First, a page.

The Coen Brothers have been accused of repeating themselves of late and relying on the same tired formulas. But what we have in films like A Serious Man and now Inside Llewyln Davis is a subtler and more understated kind of filmmaking. No matter how much I love their earlier work, it always felt too high-octane and cartoonish. This film follows a folk singer in his peregrinations across the US. Although he is talented, he struggles to make ends meet. Set in the early 60s, it is all the more ominous considering the impact psychedelia and pop music would soon have. Folk would soon become even more irrelevant.The film follows Llewln roaming aimlessly. It has a circular quality when he ends up where he began with. The Coens once more allude to Homer's Odyssey (which they adapted in O Brother Where Art Thou).
7. Leviathan by Andrey Zvyagintsev (Russia)
Suffused with biblical overtones, this is a chilling study of corruption, abuse of power and clericalism in present day Russia. A family is forced to leave a spot of land after it has been claimed by the local mayor. Putin is a ubiquitous presence, as he hangs over the walls of politicians. Whilst the film does celebrate the religious impulse on a more personal level - it provides a sense of meaning for characters despite the bleakness of what they go through - the film is staunchly anti-clerical. The orthodox priest drives the politicians to do nefarious things. The film also alludes to Hobbes (whose most famous book is called Leviathan) in the way in which citizens lose their freedom once they have signed up to a social contract. Indeed, the characters are powerless and at the mercy of Russia's repressive political bureaucracy. There are also several lovely shots of the sea and hill-tops.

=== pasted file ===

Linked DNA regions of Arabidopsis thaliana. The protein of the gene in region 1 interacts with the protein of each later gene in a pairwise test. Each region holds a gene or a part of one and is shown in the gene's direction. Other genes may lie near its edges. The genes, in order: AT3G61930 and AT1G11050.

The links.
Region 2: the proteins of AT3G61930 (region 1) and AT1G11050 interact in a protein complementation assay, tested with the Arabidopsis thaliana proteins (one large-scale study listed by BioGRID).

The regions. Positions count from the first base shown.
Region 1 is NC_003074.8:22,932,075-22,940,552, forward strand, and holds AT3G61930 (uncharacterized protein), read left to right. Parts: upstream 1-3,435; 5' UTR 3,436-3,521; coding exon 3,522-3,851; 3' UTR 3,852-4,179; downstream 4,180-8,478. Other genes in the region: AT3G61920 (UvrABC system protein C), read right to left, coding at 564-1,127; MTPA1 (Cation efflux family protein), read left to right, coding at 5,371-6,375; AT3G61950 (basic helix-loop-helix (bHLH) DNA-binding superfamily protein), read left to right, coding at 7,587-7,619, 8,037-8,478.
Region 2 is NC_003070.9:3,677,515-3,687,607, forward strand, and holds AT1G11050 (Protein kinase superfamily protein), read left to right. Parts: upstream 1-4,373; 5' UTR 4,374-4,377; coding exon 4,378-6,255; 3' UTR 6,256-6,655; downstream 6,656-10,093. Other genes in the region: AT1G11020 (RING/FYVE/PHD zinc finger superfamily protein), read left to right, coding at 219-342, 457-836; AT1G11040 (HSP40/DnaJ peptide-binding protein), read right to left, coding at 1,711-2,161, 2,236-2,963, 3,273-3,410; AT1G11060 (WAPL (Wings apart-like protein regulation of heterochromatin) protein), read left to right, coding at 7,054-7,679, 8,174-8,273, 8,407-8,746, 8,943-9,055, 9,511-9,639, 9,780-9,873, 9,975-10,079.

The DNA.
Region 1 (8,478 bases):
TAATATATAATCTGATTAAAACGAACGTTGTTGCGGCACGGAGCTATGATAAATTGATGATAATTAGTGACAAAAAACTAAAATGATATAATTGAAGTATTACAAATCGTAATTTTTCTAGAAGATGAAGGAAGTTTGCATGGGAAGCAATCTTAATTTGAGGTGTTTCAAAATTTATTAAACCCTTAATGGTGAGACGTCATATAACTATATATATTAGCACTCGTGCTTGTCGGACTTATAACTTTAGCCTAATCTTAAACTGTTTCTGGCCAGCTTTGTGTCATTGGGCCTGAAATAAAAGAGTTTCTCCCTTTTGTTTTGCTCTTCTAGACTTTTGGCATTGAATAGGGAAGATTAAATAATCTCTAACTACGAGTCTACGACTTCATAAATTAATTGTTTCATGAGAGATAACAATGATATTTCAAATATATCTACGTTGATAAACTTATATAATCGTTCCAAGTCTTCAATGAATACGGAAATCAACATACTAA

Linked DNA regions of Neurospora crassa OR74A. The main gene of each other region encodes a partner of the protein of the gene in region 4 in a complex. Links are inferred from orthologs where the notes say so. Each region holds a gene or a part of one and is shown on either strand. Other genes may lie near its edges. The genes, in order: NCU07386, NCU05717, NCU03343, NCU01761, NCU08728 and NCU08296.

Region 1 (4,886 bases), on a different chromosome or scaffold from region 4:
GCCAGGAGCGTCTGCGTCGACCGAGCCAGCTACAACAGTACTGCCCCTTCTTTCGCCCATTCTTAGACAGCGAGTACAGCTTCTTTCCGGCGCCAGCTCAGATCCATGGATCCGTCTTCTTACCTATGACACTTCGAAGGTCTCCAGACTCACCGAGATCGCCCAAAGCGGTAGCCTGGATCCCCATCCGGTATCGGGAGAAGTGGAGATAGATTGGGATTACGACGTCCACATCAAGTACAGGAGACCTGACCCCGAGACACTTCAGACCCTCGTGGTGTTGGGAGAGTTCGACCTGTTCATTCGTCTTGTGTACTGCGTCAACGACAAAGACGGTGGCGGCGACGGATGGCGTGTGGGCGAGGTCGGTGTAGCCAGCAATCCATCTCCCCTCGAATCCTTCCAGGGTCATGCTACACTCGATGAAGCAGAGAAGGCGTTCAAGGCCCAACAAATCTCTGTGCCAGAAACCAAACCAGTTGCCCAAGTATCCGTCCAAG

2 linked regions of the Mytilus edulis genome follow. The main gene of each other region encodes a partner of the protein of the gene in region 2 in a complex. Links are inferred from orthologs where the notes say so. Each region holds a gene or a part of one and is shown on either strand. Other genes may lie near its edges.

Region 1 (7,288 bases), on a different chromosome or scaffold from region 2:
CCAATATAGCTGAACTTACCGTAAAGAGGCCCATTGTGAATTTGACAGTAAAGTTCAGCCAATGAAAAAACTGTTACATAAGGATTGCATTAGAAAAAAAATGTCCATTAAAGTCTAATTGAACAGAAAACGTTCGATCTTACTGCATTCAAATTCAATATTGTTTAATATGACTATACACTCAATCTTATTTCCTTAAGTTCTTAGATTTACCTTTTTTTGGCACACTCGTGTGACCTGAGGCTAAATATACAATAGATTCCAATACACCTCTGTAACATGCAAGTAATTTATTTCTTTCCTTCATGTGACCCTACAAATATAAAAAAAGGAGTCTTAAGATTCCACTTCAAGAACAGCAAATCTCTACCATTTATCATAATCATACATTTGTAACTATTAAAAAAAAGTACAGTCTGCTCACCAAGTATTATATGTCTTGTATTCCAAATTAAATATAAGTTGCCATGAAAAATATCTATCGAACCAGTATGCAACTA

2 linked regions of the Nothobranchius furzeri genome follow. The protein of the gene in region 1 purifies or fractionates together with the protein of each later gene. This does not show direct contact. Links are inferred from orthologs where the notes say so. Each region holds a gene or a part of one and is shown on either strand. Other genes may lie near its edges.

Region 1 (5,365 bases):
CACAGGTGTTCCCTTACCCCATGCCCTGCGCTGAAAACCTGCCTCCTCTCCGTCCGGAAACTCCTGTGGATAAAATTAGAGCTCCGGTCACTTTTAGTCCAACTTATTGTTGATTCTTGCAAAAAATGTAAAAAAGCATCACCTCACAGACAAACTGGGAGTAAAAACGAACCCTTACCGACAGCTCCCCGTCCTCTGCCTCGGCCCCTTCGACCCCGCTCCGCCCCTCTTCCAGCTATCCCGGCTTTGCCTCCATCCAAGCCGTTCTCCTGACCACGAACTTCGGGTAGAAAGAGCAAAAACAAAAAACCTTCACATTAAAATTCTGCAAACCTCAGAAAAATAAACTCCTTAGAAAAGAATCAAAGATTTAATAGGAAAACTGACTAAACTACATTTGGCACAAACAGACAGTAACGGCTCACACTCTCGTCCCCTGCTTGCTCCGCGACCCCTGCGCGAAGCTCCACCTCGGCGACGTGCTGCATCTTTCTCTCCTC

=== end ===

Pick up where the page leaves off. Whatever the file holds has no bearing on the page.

6. Maps to the Stars by David Cronenberg (Canada/USA)